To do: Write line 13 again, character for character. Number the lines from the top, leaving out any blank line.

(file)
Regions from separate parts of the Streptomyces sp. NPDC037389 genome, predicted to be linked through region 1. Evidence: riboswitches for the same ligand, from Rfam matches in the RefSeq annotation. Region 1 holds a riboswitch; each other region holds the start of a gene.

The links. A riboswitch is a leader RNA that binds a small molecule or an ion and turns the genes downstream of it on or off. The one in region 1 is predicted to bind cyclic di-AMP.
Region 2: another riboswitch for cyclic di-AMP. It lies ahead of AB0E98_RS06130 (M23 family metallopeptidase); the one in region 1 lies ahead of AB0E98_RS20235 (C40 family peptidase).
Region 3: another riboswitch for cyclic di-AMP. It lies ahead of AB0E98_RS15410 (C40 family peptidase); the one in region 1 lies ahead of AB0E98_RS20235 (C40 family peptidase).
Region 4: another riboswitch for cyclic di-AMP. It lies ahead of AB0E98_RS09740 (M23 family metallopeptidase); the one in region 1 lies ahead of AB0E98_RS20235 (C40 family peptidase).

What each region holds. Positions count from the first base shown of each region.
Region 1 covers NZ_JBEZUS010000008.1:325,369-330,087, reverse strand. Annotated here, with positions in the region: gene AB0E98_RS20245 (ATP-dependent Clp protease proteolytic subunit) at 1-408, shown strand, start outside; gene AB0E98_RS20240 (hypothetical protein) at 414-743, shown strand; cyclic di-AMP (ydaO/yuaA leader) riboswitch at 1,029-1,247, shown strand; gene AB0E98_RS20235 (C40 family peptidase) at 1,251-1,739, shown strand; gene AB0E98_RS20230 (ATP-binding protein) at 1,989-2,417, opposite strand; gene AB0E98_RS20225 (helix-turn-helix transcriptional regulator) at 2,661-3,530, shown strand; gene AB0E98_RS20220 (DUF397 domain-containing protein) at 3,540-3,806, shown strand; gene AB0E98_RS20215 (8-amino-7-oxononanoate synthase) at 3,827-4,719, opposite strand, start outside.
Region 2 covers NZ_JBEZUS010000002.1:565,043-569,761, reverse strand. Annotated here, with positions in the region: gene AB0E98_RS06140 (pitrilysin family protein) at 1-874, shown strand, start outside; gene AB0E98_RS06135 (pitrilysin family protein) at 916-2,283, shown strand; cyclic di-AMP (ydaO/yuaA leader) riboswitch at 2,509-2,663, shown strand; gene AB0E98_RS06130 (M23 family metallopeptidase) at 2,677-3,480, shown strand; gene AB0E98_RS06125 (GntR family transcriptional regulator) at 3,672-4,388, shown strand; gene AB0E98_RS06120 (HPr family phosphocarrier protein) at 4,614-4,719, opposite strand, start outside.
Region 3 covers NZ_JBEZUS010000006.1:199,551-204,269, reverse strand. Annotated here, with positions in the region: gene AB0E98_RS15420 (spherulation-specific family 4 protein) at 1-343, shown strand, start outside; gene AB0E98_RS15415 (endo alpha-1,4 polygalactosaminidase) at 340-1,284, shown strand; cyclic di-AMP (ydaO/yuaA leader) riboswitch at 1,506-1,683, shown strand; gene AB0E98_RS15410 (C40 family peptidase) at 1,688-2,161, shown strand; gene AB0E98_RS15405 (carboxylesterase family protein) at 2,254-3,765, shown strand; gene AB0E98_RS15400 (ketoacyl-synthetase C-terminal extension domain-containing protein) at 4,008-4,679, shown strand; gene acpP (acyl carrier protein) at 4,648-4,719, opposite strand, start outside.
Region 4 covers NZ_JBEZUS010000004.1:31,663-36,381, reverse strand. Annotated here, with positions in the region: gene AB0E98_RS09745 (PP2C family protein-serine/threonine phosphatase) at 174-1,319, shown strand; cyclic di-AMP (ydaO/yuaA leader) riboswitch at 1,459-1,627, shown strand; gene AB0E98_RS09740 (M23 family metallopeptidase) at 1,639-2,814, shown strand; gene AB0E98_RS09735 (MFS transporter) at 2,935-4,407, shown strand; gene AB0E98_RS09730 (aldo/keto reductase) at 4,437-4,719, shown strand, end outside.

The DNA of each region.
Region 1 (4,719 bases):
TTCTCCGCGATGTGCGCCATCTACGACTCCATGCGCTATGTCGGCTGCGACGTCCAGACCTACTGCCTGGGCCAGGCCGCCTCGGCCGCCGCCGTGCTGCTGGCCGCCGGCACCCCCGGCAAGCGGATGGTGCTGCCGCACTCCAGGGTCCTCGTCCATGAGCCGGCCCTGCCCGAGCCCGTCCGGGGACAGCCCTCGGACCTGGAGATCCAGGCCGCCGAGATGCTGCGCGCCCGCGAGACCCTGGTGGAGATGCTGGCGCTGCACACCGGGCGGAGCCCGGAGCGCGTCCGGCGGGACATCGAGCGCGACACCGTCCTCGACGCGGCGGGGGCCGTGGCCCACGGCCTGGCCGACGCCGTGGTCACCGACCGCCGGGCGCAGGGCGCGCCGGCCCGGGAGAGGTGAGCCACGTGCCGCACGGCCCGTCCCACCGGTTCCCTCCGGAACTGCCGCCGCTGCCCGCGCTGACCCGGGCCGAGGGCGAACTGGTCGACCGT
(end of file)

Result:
TTCTCCGCGATGTGCGCCATCTACGACTCCATGCGCTATGTCGGCTGCGACGTCCAGACCTACTGCCTGGGCCAGGCCGCCTCGGCCGCCGCCGTGCTGCTGGCCGCCGGCACCCCCGGCAAGCGGATGGTGCTGCCGCACTCCAGGGTCCTCGTCCATGAGCCGGCCCTGCCCGAGCCCGTCCGGGGACAGCCCTCGGACCTGGAGATCCAGGCCGCCGAGATGCTGCGCGCCCGCGAGACCCTGGTGGAGATGCTGGCGCTGCACACCGGGCGGAGCCCGGAGCGCGTCCGGCGGGACATCGAGCGCGACACCGTCCTCGACGCGGCGGGGGCCGTGGCCCACGGCCTGGCCGACGCCGTGGTCACCGACCGCCGGGCGCAGGGCGCGCCGGCCCGGGAGAGGTGAGCCACGTGCCGCACGGCCCGTCCCACCGGTTCCCTCCGGAACTGCCGCCGCTGCCCGCGCTGACCCGGGCCGAGGGCGAACTGGTCGACCGT